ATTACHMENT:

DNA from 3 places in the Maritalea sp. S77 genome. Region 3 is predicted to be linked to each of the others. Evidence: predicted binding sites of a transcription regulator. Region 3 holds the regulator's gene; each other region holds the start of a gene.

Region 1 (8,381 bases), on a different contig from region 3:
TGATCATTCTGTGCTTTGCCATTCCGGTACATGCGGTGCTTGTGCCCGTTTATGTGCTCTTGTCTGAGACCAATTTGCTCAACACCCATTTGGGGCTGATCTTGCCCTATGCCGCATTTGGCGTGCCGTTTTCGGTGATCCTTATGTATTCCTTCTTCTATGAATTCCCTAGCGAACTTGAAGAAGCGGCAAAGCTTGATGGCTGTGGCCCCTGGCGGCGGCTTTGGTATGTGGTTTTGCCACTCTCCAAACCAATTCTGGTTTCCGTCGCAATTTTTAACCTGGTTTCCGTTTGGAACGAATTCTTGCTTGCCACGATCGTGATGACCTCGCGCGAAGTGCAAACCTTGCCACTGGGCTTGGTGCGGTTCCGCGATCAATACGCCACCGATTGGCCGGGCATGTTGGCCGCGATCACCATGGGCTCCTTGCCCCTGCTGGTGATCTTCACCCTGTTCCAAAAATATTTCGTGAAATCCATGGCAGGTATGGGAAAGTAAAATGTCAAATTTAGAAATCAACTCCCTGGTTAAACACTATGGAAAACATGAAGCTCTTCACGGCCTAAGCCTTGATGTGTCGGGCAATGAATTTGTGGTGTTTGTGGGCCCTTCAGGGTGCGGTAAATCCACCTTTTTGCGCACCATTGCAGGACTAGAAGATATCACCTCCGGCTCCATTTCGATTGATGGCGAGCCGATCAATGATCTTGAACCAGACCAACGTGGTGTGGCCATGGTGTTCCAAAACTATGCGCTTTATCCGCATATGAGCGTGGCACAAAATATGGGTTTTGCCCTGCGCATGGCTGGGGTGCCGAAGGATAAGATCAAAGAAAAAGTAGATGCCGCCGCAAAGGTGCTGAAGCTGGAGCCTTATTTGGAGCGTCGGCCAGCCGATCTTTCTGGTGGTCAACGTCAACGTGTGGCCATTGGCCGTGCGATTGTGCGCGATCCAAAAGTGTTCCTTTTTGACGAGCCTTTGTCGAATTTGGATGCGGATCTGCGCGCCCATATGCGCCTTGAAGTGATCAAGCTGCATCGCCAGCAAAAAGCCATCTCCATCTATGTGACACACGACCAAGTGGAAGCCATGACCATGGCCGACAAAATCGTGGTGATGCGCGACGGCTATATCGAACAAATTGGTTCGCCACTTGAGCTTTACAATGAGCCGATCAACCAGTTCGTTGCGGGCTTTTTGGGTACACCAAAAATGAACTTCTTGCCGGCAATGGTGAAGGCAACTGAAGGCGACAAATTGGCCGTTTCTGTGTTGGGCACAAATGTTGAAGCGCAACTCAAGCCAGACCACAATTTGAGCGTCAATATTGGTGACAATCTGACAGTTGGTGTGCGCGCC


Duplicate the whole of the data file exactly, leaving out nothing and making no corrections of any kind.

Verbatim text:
DNA from 3 places in the Maritalea sp. S77 genome. Region 3 is predicted to be linked to each of the others. Evidence: predicted binding sites of a transcription regulator. Region 3 holds the regulator's gene; each other region holds the start of a gene.

Region 1 (8,381 bases), on a different contig from region 3:
TGATCATTCTGTGCTTTGCCATTCCGGTACATGCGGTGCTTGTGCCCGTTTATGTGCTCTTGTCTGAGACCAATTTGCTCAACACCCATTTGGGGCTGATCTTGCCCTATGCCGCATTTGGCGTGCCGTTTTCGGTGATCCTTATGTATTCCTTCTTCTATGAATTCCCTAGCGAACTTGAAGAAGCGGCAAAGCTTGATGGCTGTGGCCCCTGGCGGCGGCTTTGGTATGTGGTTTTGCCACTCTCCAAACCAATTCTGGTTTCCGTCGCAATTTTTAACCTGGTTTCCGTTTGGAACGAATTCTTGCTTGCCACGATCGTGATGACCTCGCGCGAAGTGCAAACCTTGCCACTGGGCTTGGTGCGGTTCCGCGATCAATACGCCACCGATTGGCCGGGCATGTTGGCCGCGATCACCATGGGCTCCTTGCCCCTGCTGGTGATCTTCACCCTGTTCCAAAAATATTTCGTGAAATCCATGGCAGGTATGGGAAAGTAAAATGTCAAATTTAGAAATCAACTCCCTGGTTAAACACTATGGAAAACATGAAGCTCTTCACGGCCTAAGCCTTGATGTGTCGGGCAATGAATTTGTGGTGTTTGTGGGCCCTTCAGGGTGCGGTAAATCCACCTTTTTGCGCACCATTGCAGGACTAGAAGATATCACCTCCGGCTCCATTTCGATTGATGGCGAGCCGATCAATGATCTTGAACCAGACCAACGTGGTGTGGCCATGGTGTTCCAAAACTATGCGCTTTATCCGCATATGAGCGTGGCACAAAATATGGGTTTTGCCCTGCGCATGGCTGGGGTGCCGAAGGATAAGATCAAAGAAAAAGTAGATGCCGCCGCAAAGGTGCTGAAGCTGGAGCCTTATTTGGAGCGTCGGCCAGCCGATCTTTCTGGTGGTCAACGTCAACGTGTGGCCATTGGCCGTGCGATTGTGCGCGATCCAAAAGTGTTCCTTTTTGACGAGCCTTTGTCGAATTTGGATGCGGATCTGCGCGCCCATATGCGCCTTGAAGTGATCAAGCTGCATCGCCAGCAAAAAGCCATCTCCATCTATGTGACACACGACCAAGTGGAAGCCATGACCATGGCCGACAAAATCGTGGTGATGCGCGACGGCTATATCGAACAAATTGGTTCGCCACTTGAGCTTTACAATGAGCCGATCAACCAGTTCGTTGCGGGCTTTTTGGGTACACCAAAAATGAACTTCTTGCCGGCAATGGTGAAGGCAACTGAAGGCGACAAATTGGCCGTTTCTGTGTTGGGCACAAATGTTGAAGCGCAACTCAAGCCAGACCACAATTTGAGCGTCAATATTGGTGACAATCTGACAGTTGGTGTGCGCGCC